AWS Lambda is a powerful service that provides a hassle-free way to run our code in the cloud without needing to concern ourselves with the underlying infrastructure.
At Taxdoo, we rely on Lambda for a vast array of services, as it streamlines our development process and ensures our focus remains on delivering innovative solutions.

However, while Lambda is an ideal choice for many use cases, it’s not always the perfect fit. There are times when a more flexible and customizable approach is necessary, such as when dealing with long-running tasks or more complex workloads. In these situations, containerized solution shines as a robust and scalable container orchestration service that can accommodate a wide range of needs. By moving from Lambda to the containerized solution, we were able to achieve greater control and flexibility while maintaining the efficiency and convenience we’ve come to expect from AWS services.

Recently, we encountered a well-known limit of Lambda functions, which is why they have a 15-minute execution limit. Over the years, as Taxdoo has grown so has the amount of clients we need to prepare invoices for. This task used to take a few minutes to complete, but not too long ago, we quickly encroached on the 15-minute time limit. 

We needed to move our workload to an AWS service which didn’t impose a 15-minute execution time limit. We needed something that could be set up fast and required very little maintenance.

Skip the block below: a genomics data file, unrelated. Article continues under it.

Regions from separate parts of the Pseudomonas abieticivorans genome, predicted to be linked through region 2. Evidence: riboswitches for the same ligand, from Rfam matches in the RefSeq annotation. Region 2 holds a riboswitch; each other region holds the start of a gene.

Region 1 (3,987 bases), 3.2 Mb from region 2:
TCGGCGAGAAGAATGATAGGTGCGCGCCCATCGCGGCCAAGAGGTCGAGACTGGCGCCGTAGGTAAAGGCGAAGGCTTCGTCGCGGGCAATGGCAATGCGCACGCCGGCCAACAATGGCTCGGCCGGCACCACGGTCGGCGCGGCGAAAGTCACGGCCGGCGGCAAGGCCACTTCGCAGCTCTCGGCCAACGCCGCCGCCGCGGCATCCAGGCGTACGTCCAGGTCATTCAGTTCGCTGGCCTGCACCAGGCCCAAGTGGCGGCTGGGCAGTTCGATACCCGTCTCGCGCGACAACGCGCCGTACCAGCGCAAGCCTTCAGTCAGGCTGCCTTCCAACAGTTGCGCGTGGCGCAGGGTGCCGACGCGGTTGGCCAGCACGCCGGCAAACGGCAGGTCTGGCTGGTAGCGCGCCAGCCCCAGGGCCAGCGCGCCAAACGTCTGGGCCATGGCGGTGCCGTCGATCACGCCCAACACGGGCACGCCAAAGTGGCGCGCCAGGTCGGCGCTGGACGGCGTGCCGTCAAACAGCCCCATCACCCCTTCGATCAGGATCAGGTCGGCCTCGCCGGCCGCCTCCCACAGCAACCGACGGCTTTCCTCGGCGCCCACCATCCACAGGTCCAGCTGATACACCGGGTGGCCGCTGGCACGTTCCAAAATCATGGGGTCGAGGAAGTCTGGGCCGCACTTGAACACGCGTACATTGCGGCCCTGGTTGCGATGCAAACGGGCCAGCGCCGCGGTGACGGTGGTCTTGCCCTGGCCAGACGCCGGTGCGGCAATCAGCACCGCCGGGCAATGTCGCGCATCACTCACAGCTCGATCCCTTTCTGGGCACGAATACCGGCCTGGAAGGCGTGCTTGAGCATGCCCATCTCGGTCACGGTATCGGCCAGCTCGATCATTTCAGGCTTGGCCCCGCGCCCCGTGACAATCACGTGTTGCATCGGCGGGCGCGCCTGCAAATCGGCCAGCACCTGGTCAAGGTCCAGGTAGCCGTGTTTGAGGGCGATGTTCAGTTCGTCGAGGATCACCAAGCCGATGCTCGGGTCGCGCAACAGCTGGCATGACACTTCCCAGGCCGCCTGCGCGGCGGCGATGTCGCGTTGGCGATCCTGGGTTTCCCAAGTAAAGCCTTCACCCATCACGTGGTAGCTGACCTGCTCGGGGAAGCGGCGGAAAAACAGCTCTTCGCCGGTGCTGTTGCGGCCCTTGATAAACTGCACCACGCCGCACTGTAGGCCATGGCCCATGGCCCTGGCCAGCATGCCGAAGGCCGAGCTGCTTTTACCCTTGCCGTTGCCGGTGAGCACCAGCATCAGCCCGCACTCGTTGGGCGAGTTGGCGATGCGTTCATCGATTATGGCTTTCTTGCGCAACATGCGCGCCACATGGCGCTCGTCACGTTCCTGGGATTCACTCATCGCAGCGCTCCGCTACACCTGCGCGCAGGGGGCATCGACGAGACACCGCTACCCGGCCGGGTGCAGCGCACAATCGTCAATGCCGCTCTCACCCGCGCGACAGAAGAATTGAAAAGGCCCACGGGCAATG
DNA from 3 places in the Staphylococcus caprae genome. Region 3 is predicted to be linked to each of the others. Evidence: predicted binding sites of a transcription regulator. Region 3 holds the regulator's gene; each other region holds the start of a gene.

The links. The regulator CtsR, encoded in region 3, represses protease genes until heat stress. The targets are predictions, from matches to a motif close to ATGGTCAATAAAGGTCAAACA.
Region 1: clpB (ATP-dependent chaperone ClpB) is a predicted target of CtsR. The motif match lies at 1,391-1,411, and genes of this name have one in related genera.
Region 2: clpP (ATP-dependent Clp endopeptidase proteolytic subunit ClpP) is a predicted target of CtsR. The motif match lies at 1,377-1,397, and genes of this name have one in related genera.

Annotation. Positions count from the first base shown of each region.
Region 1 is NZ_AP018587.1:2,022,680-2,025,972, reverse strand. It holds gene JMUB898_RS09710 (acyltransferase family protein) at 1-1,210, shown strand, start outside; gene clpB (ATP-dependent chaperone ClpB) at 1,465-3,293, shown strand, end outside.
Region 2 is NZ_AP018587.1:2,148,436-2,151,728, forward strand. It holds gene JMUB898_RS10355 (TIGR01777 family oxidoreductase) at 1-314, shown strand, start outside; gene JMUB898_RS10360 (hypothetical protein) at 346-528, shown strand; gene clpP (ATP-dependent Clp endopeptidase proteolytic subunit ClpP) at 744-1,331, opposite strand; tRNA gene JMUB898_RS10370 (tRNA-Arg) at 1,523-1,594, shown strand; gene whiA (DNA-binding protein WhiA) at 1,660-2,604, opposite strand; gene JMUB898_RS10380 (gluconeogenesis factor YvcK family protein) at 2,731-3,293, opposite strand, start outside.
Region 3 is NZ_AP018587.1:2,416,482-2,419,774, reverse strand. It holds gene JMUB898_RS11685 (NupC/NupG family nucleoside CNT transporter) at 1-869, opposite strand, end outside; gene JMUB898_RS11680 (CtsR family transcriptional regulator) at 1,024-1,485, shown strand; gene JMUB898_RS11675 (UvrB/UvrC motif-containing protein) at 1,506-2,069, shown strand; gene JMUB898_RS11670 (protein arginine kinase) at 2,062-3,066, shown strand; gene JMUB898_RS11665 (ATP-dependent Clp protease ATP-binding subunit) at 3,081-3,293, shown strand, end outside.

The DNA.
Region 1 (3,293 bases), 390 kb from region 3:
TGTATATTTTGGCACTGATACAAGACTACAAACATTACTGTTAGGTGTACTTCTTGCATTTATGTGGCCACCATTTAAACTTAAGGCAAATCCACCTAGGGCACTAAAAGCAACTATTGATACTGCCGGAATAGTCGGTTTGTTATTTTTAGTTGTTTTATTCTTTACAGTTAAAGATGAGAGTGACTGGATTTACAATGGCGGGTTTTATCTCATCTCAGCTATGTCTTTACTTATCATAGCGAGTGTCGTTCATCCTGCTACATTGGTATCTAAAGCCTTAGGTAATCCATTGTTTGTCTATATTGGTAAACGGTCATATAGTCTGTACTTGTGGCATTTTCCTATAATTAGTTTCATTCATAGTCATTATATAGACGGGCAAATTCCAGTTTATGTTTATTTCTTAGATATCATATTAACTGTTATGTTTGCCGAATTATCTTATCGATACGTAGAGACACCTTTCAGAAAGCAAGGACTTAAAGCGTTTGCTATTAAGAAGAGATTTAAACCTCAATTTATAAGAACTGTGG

Furthermore, we considered moving the workload to an EC2 instance but quickly dismissed the idea as the workload only runs a few times monthly and also runs for around a maximum of 30 minutes. While we could have spawned an instance as needed, doing so would have burdened our team unnecessarily. Furthermore, we preferred to continue using CloudWatch rules for scheduling and invoking our workloads, which can be complex to manage with EC2.

Moving from AWS Lambda to a containerized solution, we chose to use AWS ECS, a fully managed container orchestration service that simplifies the deployment, management, and scaling of Docker containers on the AWS cloud using EC2 instances. Here are some of the key benefits of using ECS over EKS that we found:

  1. Simplified management: With ECS, we were able to simplify the management of our containerized applications. ECS is easier to set up and manage compared to EKS, especially for those who are new to Kubernetes. EKS requires more investment from a technical perspective and base cost perspective.
  2. Better integration with AWS services: As an AWS customer, we found that ECS integrates more seamlessly with other AWS services like CloudWatch or CloudFormation This made it easy for us to build, test, and deploy our containerized applications using familiar AWS tools.
  3. Focus on our application code: With ECS, we were able to focus on writing our business logic instead of worrying about the underlying infrastructure. ECS provides a managed Docker environment for our containers, which meant we didn’t need to spend time setting up and maintaining our own cluster inside AWS.